Last week Judge Anita Brody questioned whether $765 million would be enough to cover all the possible claimants in the NFL concussion settlement, and asked the parties for calculations to show that amount of the settlement will be sufficient. The terms of the settlement dictate different payouts depending on what conditions a player develops and how many years spent playing in the NFL, including $5 million for players who develop ALS, and $3 million for those who develop serious dementia. Judge Brody noted that the settlement might not be sufficient if even 10% of the players made claims against it.
Mild traumatic brain injuries (mTBI) have become increasingly recognized in recent years as a potentially serious and long-term medical problem. Medical research has shown that even “mild” brain injuries, like concussions and other knocks to the head, can have negative long-term effects, particularly if a patient suffers repeated injuries. The legal community has also started to take these injuries more seriously as more medical evidence and testing methods become available. The relevance of mTBI for personal injury attorneys is substantial, and more awareness for the condition is greatly needed for both the public and plaintiff’s counsel to ensure PI victims are properly screened by treating physicians for possible warning signs of long term debilitating injuries and compensated appropriately.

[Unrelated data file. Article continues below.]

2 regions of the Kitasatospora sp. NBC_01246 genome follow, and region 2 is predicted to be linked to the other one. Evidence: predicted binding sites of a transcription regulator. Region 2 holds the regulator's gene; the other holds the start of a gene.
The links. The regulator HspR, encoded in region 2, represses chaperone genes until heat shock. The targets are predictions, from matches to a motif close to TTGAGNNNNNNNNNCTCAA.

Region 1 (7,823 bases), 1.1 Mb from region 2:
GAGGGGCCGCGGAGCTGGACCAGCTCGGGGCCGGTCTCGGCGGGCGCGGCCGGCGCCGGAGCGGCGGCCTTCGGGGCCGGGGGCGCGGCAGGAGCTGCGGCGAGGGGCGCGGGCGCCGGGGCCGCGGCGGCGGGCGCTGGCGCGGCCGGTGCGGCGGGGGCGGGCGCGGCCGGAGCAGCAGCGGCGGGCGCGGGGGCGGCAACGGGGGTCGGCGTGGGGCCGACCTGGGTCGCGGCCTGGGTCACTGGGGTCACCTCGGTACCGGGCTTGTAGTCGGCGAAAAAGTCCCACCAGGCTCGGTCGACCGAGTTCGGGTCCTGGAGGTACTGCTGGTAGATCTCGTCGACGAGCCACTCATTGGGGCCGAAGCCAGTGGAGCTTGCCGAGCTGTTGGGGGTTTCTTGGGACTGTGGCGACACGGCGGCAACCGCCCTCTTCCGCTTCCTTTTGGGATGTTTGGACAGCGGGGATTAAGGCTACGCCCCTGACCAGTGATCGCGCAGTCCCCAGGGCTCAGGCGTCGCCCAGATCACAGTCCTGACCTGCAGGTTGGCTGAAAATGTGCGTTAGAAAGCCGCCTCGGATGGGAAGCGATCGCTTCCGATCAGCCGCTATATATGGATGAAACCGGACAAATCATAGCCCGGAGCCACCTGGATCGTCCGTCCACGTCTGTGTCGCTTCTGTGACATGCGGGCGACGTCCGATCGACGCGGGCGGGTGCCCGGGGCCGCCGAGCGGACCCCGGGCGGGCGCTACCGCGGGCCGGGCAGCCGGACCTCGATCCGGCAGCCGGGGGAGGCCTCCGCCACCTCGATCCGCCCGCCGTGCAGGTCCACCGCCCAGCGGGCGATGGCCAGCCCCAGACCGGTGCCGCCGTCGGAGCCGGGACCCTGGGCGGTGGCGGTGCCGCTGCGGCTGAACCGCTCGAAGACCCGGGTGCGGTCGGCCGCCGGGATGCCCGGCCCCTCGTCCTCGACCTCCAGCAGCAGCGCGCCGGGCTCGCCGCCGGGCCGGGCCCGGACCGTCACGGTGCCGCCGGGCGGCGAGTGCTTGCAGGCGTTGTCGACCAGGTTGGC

Football players are perhaps the quintessential example of those at risk of experiencing the effects of mTBI. Players’ brains are knocked around inside their heads repeatedly during a game, and many players suffer multiple concussions throughout their careers. It is fitting then that the highest profile mTBI case is between thousands of former NFL players and the NFL. After months of negotiation, lawyers on both sides finally reached a settlement agreement several months ago that set aside a total of $765 million to compensate players for injuries.
This decision is welcome news to victims of mTBI who have to overcome the perception that “mild” makes their injuries less important. By asking the attorneys to prove that their settlement is sufficient, Judge Brody is taking the mTBI injuries of the players, and future sufferers of mTBI, quite seriously.
For more on recent medical discoveries on the mTBI and information for attorneys, see Case Funding’s analysis.